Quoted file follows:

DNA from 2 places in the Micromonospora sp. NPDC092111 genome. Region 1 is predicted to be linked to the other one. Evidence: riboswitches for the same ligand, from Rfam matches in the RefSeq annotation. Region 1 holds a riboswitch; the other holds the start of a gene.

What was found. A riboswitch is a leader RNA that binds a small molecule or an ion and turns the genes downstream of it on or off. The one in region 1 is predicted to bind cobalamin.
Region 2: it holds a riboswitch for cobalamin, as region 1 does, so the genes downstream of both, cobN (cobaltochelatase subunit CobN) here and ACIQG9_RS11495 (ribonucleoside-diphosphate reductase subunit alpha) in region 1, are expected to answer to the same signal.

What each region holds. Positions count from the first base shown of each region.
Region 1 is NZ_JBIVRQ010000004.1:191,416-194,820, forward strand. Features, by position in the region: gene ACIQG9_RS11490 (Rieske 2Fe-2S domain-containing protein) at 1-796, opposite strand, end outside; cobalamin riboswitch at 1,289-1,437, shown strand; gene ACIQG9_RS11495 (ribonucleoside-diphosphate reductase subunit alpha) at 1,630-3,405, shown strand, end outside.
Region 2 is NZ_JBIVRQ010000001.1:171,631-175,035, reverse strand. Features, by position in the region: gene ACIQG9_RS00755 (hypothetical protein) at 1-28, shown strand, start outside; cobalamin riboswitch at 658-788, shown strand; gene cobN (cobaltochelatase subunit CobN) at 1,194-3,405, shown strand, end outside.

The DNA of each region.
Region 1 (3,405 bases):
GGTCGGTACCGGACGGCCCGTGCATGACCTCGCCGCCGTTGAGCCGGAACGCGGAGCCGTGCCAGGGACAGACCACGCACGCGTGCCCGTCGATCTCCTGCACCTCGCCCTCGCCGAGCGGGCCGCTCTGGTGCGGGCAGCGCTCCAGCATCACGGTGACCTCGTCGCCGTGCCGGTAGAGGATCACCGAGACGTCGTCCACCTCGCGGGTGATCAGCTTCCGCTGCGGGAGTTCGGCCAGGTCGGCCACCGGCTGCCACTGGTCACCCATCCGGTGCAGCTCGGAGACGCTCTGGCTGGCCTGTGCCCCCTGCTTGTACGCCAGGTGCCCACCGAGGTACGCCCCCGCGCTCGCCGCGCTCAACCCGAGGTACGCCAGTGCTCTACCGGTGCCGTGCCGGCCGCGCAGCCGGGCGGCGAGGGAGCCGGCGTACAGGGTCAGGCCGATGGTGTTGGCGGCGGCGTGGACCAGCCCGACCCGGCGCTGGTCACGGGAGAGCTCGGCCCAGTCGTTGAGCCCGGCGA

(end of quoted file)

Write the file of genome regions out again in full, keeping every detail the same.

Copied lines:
DNA from 2 places in the Micromonospora sp. NPDC092111 genome. Region 1 is predicted to be linked to the other one. Evidence: riboswitches for the same ligand, from Rfam matches in the RefSeq annotation. Region 1 holds a riboswitch; the other holds the start of a gene.

What was found. A riboswitch is a leader RNA that binds a small molecule or an ion and turns the genes downstream of it on or off. The one in region 1 is predicted to bind cobalamin.
Region 2: it holds a riboswitch for cobalamin, as region 1 does, so the genes downstream of both, cobN (cobaltochelatase subunit CobN) here and ACIQG9_RS11495 (ribonucleoside-diphosphate reductase subunit alpha) in region 1, are expected to answer to the same signal.

What each region holds. Positions count from the first base shown of each region.
Region 1 is NZ_JBIVRQ010000004.1:191,416-194,820, forward strand. Features, by position in the region: gene ACIQG9_RS11490 (Rieske 2Fe-2S domain-containing protein) at 1-796, opposite strand, end outside; cobalamin riboswitch at 1,289-1,437, shown strand; gene ACIQG9_RS11495 (ribonucleoside-diphosphate reductase subunit alpha) at 1,630-3,405, shown strand, end outside.
Region 2 is NZ_JBIVRQ010000001.1:171,631-175,035, reverse strand. Features, by position in the region: gene ACIQG9_RS00755 (hypothetical protein) at 1-28, shown strand, start outside; cobalamin riboswitch at 658-788, shown strand; gene cobN (cobaltochelatase subunit CobN) at 1,194-3,405, shown strand, end outside.

The DNA of each region.
Region 1 (3,405 bases):
GGTCGGTACCGGACGGCCCGTGCATGACCTCGCCGCCGTTGAGCCGGAACGCGGAGCCGTGCCAGGGACAGACCACGCACGCGTGCCCGTCGATCTCCTGCACCTCGCCCTCGCCGAGCGGGCCGCTCTGGTGCGGGCAGCGCTCCAGCATCACGGTGACCTCGTCGCCGTGCCGGTAGAGGATCACCGAGACGTCGTCCACCTCGCGGGTGATCAGCTTCCGCTGCGGGAGTTCGGCCAGGTCGGCCACCGGCTGCCACTGGTCACCCATCCGGTGCAGCTCGGAGACGCTCTGGCTGGCCTGTGCCCCCTGCTTGTACGCCAGGTGCCCACCGAGGTACGCCCCCGCGCTCGCCGCGCTCAACCCGAGGTACGCCAGTGCTCTACCGGTGCCGTGCCGGCCGCGCAGCCGGGCGGCGAGGGAGCCGGCGTACAGGGTCAGGCCGATGGTGTTGGCGGCGGCGTGGACCAGCCCGACCCGGCGCTGGTCACGGGAGAGCTCGGCCCAGTCGTTGAGCCCGGCGA